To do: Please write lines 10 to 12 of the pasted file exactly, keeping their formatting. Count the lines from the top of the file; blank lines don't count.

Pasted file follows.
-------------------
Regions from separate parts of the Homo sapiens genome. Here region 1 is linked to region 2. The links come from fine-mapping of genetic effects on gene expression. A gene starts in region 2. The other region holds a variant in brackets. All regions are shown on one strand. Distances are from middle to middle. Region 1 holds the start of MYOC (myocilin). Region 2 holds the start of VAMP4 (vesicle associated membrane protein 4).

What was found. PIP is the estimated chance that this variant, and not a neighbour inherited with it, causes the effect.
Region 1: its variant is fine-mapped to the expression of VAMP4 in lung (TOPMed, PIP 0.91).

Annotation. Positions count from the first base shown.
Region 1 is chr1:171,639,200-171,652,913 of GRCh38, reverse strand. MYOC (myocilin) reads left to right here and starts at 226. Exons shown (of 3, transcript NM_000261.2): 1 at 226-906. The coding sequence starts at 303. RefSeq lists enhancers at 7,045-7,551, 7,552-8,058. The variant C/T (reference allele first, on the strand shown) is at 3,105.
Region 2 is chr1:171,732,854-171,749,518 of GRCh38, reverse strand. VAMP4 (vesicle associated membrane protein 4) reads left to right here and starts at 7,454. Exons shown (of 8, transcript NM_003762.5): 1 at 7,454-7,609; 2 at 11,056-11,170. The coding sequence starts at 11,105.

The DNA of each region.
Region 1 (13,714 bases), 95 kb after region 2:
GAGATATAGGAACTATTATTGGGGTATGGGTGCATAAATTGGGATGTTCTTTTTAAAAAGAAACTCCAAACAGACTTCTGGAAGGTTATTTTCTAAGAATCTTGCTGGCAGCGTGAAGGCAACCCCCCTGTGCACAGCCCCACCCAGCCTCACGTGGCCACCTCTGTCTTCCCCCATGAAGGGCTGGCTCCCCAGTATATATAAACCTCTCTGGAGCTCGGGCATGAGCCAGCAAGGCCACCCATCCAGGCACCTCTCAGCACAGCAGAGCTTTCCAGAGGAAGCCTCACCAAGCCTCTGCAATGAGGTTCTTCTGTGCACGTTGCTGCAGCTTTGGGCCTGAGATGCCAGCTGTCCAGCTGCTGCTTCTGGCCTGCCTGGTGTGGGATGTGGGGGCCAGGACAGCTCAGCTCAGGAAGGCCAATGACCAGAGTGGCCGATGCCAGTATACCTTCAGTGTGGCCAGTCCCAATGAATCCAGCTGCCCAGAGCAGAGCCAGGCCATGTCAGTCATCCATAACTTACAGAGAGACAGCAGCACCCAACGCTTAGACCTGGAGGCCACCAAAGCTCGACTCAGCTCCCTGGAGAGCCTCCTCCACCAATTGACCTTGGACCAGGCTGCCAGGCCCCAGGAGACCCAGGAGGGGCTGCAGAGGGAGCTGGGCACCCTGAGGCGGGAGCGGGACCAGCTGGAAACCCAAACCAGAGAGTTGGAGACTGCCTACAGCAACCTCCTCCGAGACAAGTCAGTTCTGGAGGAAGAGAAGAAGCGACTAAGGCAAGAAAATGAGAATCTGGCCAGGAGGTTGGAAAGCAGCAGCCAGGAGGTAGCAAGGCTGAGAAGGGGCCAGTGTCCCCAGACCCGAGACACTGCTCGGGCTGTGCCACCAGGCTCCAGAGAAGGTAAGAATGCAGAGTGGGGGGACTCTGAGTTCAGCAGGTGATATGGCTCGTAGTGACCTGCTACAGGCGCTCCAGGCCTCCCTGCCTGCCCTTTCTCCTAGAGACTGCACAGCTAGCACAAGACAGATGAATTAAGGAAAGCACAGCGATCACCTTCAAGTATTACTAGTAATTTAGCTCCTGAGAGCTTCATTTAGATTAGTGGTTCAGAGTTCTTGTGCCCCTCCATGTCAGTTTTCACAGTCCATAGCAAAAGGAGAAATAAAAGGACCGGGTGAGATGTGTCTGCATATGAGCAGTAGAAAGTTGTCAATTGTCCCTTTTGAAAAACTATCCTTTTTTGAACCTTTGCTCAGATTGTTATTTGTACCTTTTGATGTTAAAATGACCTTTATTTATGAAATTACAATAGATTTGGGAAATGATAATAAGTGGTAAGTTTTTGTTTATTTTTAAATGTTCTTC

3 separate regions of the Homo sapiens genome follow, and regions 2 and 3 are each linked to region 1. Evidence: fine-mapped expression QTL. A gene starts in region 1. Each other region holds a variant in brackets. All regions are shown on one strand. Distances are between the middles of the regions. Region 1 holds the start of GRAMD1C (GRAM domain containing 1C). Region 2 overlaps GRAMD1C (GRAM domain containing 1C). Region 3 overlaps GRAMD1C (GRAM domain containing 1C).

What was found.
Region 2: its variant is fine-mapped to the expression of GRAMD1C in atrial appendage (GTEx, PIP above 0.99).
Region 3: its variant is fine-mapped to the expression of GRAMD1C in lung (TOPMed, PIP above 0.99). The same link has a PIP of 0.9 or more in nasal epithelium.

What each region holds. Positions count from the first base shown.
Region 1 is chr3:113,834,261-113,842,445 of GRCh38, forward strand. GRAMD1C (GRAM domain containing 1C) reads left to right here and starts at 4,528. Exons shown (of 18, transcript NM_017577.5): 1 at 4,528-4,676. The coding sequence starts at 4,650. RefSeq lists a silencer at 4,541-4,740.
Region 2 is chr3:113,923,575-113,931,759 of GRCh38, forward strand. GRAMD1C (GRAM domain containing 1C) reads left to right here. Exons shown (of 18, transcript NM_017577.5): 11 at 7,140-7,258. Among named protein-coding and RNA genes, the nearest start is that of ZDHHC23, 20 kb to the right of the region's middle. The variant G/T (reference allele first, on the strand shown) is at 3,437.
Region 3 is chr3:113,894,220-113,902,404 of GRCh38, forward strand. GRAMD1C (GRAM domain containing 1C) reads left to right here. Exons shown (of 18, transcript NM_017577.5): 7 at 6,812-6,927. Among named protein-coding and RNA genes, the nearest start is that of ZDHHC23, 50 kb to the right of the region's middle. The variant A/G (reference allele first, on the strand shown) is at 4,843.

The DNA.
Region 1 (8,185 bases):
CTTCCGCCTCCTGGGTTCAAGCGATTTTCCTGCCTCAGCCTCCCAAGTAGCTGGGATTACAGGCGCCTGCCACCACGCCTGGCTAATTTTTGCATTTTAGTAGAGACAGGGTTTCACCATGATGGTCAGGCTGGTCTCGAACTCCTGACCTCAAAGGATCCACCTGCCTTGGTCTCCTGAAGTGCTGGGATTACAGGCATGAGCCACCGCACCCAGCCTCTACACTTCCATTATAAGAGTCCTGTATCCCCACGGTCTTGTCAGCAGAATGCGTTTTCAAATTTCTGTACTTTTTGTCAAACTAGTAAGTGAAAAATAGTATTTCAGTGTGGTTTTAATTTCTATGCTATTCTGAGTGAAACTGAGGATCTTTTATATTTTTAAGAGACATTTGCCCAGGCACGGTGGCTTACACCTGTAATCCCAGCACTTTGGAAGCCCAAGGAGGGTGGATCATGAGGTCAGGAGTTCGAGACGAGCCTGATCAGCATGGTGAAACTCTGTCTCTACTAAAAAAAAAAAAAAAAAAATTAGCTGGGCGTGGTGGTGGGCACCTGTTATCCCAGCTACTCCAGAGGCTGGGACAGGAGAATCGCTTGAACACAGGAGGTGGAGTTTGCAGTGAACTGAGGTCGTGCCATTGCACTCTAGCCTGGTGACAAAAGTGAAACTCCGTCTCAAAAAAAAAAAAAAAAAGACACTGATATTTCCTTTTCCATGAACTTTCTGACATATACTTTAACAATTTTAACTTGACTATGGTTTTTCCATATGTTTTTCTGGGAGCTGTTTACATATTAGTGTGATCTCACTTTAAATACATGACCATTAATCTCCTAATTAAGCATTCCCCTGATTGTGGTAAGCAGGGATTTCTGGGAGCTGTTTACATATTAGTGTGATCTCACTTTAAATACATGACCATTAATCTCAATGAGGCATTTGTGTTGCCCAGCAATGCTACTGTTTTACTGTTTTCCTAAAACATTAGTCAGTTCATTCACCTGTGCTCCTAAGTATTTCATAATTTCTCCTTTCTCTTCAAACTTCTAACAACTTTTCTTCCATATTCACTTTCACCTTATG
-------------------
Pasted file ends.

3 separate regions of the Homo sapiens genome follow, and regions 2 and 3 are each linked to region 1. Evidence: fine-mapped expression QTL. A gene starts in region 1. Each other region holds a variant in brackets. All regions are shown on one strand. Distances are between the middles of the regions. Region 1 holds the start of GRAMD1C (GRAM domain containing 1C). Region 2 overlaps GRAMD1C (GRAM domain containing 1C). Region 3 overlaps GRAMD1C (GRAM domain containing 1C).

What was found.
Region 2: its variant is fine-mapped to the expression of GRAMD1C in atrial appendage (GTEx, PIP above 0.99).